Work Header

When you miss a calibration

Work Text:

Eli had always told him how good he was on the inside.

Aesop disagreed.

A murderer could never be good on the inside, he had yet to repent for his sins. He imagined his innards to be decayed and withered, resembling a fresh corpse he often worked with.

Autolysis, that’s what he imagined. His body self destructing.

Perhaps the games allowed him to repent. By indulging hunters in their pleasures an ironic role reversal took place as he was turned to prey.

Hunters were brutal, no matter how many times over someone was injured and ‘killed’, they took no mercy when repeating the process. It was an endless cycle.

Again, and again and again.

Like a clock, whose hands kept spinning and spinning. Uncontrollably spinning.

Aesop disliked hunters. He disliked his former self for being like the hunters.

Maybe if he could turn the clock back things would turn out differently. He doubted this, what he became was inevitable.

Maybe this was karma.

So, laying on his bed awake at some ungodly hour with Eli’s cheek against his chest. He never knew what the Seer saw in him.

- - - - - - - - - - - -

The list of the days matches was found on the edge of the table in the dining hall.

A grandfather clock overlooked. Slowly ticking away.



The match for the morning was against Joseph. His sword was lethal.

Aesop decided it hurt more than when the hunters hit the chairs for fun, sending barbed wire into their stomach.

He also decided it hurt more than when they let them bleed out. He was bled out a lot.

The edge was sharpened to such an extent that it would slice open skin without much effort at all. Skin was so easy to slice after all. It was soft, soft things easily broke, it wouldn’t take much to kill them.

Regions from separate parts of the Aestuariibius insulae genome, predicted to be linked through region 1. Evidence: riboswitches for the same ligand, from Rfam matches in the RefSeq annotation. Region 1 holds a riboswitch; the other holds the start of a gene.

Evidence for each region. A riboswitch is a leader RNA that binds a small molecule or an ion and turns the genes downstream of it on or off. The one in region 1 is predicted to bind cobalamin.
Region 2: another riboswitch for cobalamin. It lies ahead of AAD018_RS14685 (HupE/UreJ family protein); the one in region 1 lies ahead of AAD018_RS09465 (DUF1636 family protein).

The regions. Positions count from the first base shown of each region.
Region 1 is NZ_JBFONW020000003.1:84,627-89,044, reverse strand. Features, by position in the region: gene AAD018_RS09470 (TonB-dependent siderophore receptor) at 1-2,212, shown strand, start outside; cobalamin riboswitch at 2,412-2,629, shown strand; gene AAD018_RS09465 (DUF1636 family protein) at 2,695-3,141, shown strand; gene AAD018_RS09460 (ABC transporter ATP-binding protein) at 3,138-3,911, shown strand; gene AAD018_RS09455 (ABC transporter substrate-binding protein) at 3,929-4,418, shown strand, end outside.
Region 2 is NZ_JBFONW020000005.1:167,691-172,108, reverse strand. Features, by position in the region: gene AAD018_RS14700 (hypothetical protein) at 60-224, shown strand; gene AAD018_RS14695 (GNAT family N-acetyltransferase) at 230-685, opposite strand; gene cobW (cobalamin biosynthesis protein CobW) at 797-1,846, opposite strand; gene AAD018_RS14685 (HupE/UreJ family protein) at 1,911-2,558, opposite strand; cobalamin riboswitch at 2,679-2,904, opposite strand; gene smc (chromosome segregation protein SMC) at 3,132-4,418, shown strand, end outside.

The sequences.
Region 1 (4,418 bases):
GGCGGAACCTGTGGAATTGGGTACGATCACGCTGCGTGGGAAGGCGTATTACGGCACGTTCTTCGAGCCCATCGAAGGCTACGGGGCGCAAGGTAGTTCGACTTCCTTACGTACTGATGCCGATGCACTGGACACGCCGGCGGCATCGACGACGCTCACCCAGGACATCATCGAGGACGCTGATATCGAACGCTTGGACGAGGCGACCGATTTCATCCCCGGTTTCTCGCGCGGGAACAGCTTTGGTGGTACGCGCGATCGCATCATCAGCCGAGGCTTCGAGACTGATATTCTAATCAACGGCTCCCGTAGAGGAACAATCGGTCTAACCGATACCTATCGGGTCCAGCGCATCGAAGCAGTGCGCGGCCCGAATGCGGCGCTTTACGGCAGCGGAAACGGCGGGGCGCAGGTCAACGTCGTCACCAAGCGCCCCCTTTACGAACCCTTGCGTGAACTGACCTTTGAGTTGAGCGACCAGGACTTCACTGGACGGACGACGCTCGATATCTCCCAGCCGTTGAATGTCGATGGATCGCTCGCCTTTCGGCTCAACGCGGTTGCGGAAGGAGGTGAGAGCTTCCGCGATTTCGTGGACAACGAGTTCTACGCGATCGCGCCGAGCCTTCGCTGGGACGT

The clock ticked in the background, in the back of his head. Time was passing, time for what? His final demise?

If only he was that lucky, he didn’t deserve something so final.

The Embalmer.

The Seer.

The Mind’s Eye.

The Coordinator.

That was the list of names that the Explorer read out. Those were the survivors for the morning game.

Aesop caught Eli staring at him with a sheepish smile, it was rare that they’d share a match together, but he hated it nonetheless.

He despised watching his friend suffer in a match with him. Eli didn’t deserved to be carved up.

He wondered how long it would take to undo Eli’s perfectly knitted flesh. How long would it take till he became a pile of limbs and organs. Everything about him seemed so pretty.

Were his insides as pretty?

Aesop was certain that they were much prettier than his own.

How much time did the Seer have left? Were the hands on his clock slower than his own? How many more ticks did he have?

The Embalmer recalled the Forward telling him how the clocks were broken, stuck on certain times. Yet somehow it was ticking away, ticking in the back of his mind.

Ticking, ticking away.




How long did they have left?

- - - - - - - - - - - -

Leo’s Memory, that was the map. It was cold, even with his long sleeves and mask on. Cold enough that he could let out milky white puffs of air. It was almost serene, if it wasn’t for the foreboding aura seemingly emitting from every wall.

As he zoned into his spawn point, his eyes darted around, taking a mental note of the other survivors positions. Eli was close by him, a pleasant coincidence as he quickly tottered over to the same cipher machine.

His pulse remained constant, and a ping from the Coordinator assured him that the hunter was on the other side of the map.

Despite his little connections to most other survivors, he did hold trust in Martha. She was skilled, though she performed best at rescuing, the was a great container, her military training ensured this.

Perhaps it would be a peaceful match. He shook his head, such thoughts would eventuate in him being caught off guard.